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Michael Simone, S.J.April 12, 2024
Photo from Unsplash.

A Reflection for Saturday of the Third Week of Easter

Find today’s readings here.

Today’s Gospel reading comes from the end of the Bread of Life discourse. In that lengthy sermon, Jesus instructs his followers that they will have to eat his body and his blood if they wish to share the divine life in which he already partakes. “Whoever eats my Flesh and drinks my Blood remains in me and I in him” (Jn 6:54). It is to this statement that certain of his followers react at the beginning of today’s Gospel reading: “‘This saying is hard; who can accept it?’”

They are not wrong; the saying is challenging on every level. Without a Christian sacramental understanding, the imagery is revolting, especially to Jesus’ Jewish disciples who had strong taboos against consuming blood or eating human flesh. Likewise, the act of consuming Jesus’ flesh suggests that Jesus is no longer alive, an implication that will become an outright concern later in John’s Gospel when people begin to wonder if he plans to kill himself (Jn 8:22). On the symbolic level too, the saying is hard. It suggests that our bodies need to reflect Jesus as much as our souls do. It is not enough simply to believe; our behavior has to change as well and must conform to the example that Jesus sets.

The individuals in today’s Gospel who walked away from Jesus perhaps did so because of the disturbing imagery. Throughout history, however, many more have probably walked away because they were unable or unwilling to conform their life to Christ’s example and teaching. It is easy to get into the habit of treating the Gospel as an empty ideal, a beautiful fiction that might inspire some kind of nostalgia for lost innocence but does not require commitment. Doing so allows one to adopt other value systems in place of the Gospel. These might give us the temporary satisfaction of life’s pleasures, but they cannot gain eternal life.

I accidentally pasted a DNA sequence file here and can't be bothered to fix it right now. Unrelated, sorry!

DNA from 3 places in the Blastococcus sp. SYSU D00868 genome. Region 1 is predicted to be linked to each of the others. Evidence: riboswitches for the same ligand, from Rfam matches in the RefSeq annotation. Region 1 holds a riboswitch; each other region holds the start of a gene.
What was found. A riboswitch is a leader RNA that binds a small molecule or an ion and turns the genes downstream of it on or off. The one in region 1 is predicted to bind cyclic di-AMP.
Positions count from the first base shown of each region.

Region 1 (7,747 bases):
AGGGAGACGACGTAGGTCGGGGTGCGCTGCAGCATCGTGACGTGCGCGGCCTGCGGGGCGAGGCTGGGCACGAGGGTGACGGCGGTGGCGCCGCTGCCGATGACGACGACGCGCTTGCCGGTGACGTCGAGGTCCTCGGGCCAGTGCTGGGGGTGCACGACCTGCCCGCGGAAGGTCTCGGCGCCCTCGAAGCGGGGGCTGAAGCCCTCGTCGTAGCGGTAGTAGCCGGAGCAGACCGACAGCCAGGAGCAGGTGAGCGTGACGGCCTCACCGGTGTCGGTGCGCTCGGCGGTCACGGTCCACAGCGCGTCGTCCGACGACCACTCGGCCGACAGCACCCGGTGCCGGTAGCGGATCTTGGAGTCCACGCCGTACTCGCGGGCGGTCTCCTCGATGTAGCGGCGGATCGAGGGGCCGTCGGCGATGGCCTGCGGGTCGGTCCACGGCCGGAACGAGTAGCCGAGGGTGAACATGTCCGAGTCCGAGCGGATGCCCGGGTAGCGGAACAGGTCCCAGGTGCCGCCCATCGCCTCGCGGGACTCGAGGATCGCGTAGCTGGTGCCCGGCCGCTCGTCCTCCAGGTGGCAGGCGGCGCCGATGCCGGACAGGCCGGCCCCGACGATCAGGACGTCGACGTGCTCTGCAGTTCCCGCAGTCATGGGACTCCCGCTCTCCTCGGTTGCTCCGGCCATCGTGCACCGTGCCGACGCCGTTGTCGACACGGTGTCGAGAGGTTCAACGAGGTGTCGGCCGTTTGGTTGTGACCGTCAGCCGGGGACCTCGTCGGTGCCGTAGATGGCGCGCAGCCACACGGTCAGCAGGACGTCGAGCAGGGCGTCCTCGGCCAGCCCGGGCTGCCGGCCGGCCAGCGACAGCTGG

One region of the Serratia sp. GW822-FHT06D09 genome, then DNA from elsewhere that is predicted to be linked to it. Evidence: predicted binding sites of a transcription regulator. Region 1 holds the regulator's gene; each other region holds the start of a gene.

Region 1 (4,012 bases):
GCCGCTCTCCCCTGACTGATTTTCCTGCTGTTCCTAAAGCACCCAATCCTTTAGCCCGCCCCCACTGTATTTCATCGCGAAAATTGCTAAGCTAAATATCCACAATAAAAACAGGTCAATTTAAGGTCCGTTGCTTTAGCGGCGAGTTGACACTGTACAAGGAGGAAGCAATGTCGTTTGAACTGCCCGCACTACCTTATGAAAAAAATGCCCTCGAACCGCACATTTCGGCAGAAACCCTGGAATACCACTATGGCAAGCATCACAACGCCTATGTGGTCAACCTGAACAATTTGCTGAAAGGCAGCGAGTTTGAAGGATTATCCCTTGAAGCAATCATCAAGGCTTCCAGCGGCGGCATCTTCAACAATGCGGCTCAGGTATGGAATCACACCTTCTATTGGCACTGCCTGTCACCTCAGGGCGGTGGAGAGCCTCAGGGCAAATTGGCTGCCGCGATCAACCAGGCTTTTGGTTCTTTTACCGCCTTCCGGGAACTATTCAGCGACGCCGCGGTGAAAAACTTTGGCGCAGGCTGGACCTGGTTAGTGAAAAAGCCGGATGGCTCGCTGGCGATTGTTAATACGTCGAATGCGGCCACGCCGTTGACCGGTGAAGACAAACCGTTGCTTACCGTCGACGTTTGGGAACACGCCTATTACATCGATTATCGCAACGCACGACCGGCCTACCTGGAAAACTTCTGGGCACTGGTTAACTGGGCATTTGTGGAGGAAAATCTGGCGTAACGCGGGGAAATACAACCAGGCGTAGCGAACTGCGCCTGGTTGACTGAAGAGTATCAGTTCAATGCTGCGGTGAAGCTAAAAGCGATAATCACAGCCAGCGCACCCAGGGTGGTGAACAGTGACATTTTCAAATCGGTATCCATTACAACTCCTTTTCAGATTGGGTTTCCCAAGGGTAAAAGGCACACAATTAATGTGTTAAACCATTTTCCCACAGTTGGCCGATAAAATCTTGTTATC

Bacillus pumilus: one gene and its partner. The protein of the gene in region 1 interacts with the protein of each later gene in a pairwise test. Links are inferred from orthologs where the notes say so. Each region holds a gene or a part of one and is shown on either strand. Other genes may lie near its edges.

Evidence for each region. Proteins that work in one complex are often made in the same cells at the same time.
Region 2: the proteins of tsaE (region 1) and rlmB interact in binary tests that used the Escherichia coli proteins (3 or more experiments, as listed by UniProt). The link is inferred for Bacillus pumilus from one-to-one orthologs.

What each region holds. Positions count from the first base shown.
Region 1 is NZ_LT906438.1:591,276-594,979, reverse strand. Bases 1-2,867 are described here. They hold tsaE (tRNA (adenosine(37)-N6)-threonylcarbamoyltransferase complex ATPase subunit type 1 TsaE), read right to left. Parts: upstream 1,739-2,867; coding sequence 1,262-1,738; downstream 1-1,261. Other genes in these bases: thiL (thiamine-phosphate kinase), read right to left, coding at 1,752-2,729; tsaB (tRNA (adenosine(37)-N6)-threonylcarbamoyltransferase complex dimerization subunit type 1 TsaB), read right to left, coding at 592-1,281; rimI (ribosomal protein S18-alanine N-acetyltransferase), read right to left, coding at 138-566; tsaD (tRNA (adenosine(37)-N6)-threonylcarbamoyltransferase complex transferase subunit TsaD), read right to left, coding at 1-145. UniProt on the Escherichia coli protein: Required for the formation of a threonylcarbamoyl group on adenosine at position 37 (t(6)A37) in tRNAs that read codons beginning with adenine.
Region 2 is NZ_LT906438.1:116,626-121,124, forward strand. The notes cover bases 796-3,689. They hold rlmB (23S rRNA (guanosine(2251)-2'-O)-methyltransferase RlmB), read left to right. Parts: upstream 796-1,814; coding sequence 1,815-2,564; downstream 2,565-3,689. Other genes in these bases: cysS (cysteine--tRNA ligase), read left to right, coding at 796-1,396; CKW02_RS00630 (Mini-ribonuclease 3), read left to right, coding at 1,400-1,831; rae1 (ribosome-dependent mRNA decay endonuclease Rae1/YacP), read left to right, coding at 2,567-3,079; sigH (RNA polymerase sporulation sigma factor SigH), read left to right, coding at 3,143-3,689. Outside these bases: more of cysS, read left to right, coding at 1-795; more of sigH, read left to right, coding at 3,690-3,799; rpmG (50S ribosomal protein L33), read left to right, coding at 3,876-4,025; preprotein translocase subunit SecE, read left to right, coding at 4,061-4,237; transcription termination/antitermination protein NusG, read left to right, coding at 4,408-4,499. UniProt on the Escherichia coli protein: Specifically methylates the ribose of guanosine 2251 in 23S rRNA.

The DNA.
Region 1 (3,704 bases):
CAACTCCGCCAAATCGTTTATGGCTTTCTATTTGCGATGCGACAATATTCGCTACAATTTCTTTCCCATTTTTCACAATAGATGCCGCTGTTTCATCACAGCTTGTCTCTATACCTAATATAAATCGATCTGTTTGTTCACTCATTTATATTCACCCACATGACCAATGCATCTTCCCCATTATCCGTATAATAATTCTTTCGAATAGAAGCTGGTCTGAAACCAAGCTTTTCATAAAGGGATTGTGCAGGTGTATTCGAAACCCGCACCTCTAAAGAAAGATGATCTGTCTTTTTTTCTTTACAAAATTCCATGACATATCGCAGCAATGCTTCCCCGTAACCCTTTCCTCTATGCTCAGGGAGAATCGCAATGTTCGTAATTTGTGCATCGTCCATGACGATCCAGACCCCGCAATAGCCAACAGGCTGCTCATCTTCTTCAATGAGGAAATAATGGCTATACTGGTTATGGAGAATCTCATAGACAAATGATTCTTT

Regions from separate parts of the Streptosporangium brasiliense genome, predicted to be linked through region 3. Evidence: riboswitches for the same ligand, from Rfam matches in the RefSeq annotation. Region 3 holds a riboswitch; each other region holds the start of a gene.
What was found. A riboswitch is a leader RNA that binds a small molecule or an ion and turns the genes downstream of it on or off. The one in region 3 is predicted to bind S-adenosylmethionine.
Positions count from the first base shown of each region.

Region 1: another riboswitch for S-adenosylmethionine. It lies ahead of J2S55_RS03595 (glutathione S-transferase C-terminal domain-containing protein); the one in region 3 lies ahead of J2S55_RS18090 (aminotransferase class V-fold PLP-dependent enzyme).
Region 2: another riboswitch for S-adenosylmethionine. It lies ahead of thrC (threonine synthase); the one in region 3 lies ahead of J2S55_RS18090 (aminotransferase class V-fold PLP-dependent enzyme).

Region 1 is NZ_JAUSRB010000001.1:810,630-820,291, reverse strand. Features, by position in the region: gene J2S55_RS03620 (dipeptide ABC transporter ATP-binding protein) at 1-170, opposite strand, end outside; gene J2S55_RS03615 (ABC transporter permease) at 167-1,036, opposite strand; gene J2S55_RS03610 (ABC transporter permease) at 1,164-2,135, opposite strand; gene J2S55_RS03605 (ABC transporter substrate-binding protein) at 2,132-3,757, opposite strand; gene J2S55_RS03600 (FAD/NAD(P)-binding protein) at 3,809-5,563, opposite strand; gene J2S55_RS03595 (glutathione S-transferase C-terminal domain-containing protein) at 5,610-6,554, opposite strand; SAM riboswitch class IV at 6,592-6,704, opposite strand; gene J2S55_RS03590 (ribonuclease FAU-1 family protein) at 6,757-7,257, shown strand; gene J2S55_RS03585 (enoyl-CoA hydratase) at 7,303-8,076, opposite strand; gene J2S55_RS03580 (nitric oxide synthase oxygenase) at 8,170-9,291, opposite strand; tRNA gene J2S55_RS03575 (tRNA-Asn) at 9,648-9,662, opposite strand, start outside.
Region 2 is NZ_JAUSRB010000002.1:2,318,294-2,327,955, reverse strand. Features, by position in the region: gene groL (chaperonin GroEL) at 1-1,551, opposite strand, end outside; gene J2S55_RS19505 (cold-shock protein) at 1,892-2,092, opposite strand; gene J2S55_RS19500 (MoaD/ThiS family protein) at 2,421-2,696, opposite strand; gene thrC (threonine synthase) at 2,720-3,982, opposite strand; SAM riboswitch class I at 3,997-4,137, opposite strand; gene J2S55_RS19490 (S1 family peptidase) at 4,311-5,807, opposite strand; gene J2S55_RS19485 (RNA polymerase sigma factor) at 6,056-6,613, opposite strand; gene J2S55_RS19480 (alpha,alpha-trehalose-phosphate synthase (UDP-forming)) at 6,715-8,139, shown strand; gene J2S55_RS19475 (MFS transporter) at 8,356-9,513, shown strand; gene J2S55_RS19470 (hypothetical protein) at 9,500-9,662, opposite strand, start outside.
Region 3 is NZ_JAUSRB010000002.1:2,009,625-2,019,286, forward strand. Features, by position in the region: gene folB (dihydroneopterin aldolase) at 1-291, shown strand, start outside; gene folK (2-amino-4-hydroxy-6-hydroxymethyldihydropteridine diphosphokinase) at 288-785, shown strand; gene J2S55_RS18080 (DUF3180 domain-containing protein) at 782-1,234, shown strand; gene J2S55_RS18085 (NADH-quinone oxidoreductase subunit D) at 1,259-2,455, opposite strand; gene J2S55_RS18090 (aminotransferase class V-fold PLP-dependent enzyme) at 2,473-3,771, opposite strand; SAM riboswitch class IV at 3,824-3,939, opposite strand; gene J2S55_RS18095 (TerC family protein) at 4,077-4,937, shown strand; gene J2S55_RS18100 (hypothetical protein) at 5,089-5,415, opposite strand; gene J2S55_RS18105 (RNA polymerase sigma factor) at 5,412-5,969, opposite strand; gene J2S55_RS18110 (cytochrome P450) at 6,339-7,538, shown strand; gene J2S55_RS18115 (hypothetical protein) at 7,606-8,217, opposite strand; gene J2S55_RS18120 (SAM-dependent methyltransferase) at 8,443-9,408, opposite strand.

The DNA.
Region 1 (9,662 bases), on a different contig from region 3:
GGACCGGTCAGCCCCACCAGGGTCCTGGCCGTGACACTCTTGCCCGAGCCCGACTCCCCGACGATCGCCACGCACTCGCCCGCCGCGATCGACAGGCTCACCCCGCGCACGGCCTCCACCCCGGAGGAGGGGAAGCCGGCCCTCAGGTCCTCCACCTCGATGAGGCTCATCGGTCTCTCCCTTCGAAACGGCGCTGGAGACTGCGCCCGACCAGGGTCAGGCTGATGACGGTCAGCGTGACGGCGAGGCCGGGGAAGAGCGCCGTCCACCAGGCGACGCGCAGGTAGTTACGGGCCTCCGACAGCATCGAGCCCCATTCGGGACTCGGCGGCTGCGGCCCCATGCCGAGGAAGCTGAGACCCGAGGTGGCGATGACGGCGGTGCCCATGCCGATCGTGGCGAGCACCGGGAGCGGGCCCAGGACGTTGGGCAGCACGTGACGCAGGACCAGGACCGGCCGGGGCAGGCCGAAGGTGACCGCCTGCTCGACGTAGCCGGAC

By contrast, in today’s Gospel reading, Jesus expects his disciples to do, body and soul, what he did before them. Like him, we must be ready to be generous, humble, to forgive, to love our enemies and pray for our persecutors, to treat others not as objects but as creatures that reflect the image of God. Disciples who consume Jesus’ flesh and blood must be ready, like Jesus, to lay down that same flesh and blood for their friends.

We are drawn into the same Paschal Mystery through which Jesus journeyed. To live like Christ, body and soul, draws one into the divine life that Jesus knew. He promises that the life that conquered death in him will do the same for all who consume his flesh and blood and bear witness to him throughout the world.

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